Tagged chair

The Lindstrom Chair

I’m calling this The Lindstrom Chair. It belonged to my wife’s Great Grandfather Lindstrom and we are lucky to have it in our possession. It’s a great piece of furniture, sturdy and made to last. The painting just completed its journey across the continent and is now at the George Billis Gallery in New York City.

It’s a large painting, with a strong presence. This chair with books has been used a few times over the years, but never have I had a composition like this included in any of the five exhibitions I’ve had in New York.

I have now been shipping paintings all over the world for just over 16 years. Hundreds and hundreds of paintings handed over to various courier services. And every time I still get anxious while they are in transit.

Lindstrom Chair with Books / 48 x 36 inches / oil on canvas / 2020 / on the easel

I would rather be reading.

I spend most of my time in the studio working inch by inch across the canvas, adding layers of paint to several paintings that surround me. Of course, I take breaks — I step away from the easel countless times throughout the day. There can be difficult passages and frustrating details to work out on a painting, and I know that a few minutes away from the canvas can be a quick reset. But there’s a trap door that is easy to fall through, and like everyone, I find myself taking a wrong step, during these quick breaks I pick up my phone and down I go into whatever app that steals my attention and steals my time.

Teal Chair with Books I / 48 x 30 inches / oil on canvas / 2020 / on the easel

I recently deleted all the apps on my phone that lure me away with their alerts. The irony, of course, is that I do have to sit myself down in front of my computer in order to share these images with you. The trick is to not get tangled in the weeks of social media or the news, or the horrid hybrid of social-media-news that we now have to live with.

Teal Chair with Books II / 48 x 30 inches / oil on canvas / 2020 / on the easel

I picked up a well-used old copy of The Lord of the Rings and that’s where you’ll find me when I’m not painting, or doing the other work related to my painting such as packaging these up to ship to the framers in New York City before they’re delivered to the George Billis Gallery.

Conversations

Almost always I work on two paintings in tandem and they have a conversation of sorts.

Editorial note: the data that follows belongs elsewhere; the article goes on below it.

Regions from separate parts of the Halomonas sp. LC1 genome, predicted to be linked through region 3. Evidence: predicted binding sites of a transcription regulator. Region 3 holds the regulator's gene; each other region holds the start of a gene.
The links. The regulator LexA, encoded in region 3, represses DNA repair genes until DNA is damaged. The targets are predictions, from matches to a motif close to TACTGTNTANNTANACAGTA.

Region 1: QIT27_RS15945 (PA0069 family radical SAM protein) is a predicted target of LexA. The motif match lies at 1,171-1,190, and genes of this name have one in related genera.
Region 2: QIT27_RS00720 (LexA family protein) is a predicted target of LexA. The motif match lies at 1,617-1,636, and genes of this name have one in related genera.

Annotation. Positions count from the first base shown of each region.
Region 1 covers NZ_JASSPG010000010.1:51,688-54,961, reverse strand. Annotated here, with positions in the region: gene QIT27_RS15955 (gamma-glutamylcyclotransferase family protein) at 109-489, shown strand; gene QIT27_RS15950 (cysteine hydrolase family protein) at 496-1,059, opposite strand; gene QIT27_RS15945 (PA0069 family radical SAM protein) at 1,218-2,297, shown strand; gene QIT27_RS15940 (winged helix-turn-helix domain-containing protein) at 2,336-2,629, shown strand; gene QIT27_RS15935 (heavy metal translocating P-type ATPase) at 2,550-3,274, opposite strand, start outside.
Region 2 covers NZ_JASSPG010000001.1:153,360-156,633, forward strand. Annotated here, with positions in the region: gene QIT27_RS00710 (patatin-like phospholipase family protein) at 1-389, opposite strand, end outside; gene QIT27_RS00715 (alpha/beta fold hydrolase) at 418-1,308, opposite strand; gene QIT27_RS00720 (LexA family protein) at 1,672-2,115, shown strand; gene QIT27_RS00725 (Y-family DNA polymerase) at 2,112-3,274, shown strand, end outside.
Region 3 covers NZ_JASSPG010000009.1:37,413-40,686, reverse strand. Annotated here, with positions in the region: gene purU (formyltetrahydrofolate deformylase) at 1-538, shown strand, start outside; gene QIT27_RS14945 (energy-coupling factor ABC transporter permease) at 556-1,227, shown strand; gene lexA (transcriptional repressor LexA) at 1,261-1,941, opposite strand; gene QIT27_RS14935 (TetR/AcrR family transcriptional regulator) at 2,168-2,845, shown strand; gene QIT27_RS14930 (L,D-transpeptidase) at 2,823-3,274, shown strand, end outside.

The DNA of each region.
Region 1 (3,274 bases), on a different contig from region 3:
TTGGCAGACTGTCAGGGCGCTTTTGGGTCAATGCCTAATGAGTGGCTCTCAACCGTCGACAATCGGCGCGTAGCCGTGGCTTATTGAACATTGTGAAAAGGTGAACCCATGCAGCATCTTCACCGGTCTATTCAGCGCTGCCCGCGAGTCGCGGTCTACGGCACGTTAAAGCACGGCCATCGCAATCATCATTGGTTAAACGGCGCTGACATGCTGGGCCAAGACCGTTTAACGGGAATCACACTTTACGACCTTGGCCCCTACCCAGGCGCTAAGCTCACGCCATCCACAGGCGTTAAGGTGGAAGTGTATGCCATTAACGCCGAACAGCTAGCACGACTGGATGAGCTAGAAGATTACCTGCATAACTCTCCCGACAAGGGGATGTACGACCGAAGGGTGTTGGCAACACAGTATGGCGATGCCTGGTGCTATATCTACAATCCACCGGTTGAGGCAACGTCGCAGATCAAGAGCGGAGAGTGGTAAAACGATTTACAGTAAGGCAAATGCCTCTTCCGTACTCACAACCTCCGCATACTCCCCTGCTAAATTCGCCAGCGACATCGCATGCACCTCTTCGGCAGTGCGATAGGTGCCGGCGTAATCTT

These two paintings illustrate this in the most obvious way. The dishevelled books in the first painting make me feel tense, scattered and hectic. The second painting is calm, organized and relaxed. States of being.

Chair & Books I / 48 x 30 inches / oil on canvas / 2020

I found this chair a few years ago at Everything Old — an amazing antique shop on Vancouver Island. It was white and obviously sat in a shed or garage for a few decades. I cleaned it up and painted it black — the simple and basic design has set a perfect contrast against the wall, the varied golden pages of the books pop out.

Chair & Books II / 48 x 30 inches / oil on canvas / 2020

Antique Chair & Books

Antique Books and Chair Painting by Christopher Stott

This painting is six feet high by four feet wide – the largest painting I’ve done to date.

The chair once belonged to my mother-in-laws grandfather, and she was kind enough to gift it to me. It was the perfect chair for this commission.

Photo credit goes to Michelle Satterlee from the Elliott Fouts Gallery in Sacramento. And thanks to Gallery Dog Maggie for her outstanding modelling skills. Read more

Vintage Swivel Chair

Christopher Stott Painting / Vintage Swivel Chair / 30 x 24 / oil on canvas
Swivel Chair / 30 x 24 / oil on canvas

I haven’t painted or drawn figuratively since my student days. I took to painting objects and still life and rolled with it for many years.

Perhaps one day I’ll return to painting people, but for now chairs are as close as I get.

Chairs suggest a figure. Their design suggest a purpose, a form, femininity or masculinity. They have a definite silhouette which is important in my paintings. They give a sense of space, an interior. You can imagine a person, perhaps even yourself, in the space of the chair.

Work in Progress

After hosting visiting family for summer adventures, I’ve been enjoying quiet time in the studio and focussing on getting paintings complete. These will be part of my October 13 – November 14 exhibition in New York.

Sometimes I get so hung up on social media that I forget that my real goal is to make paintings, not constantly share in the river of images.

Christopher Stott chair painting, Augst 2015
Work in Progress / Swivel Chair
Christopher Stott Art Painting
Work in Progress / Phone / August 2015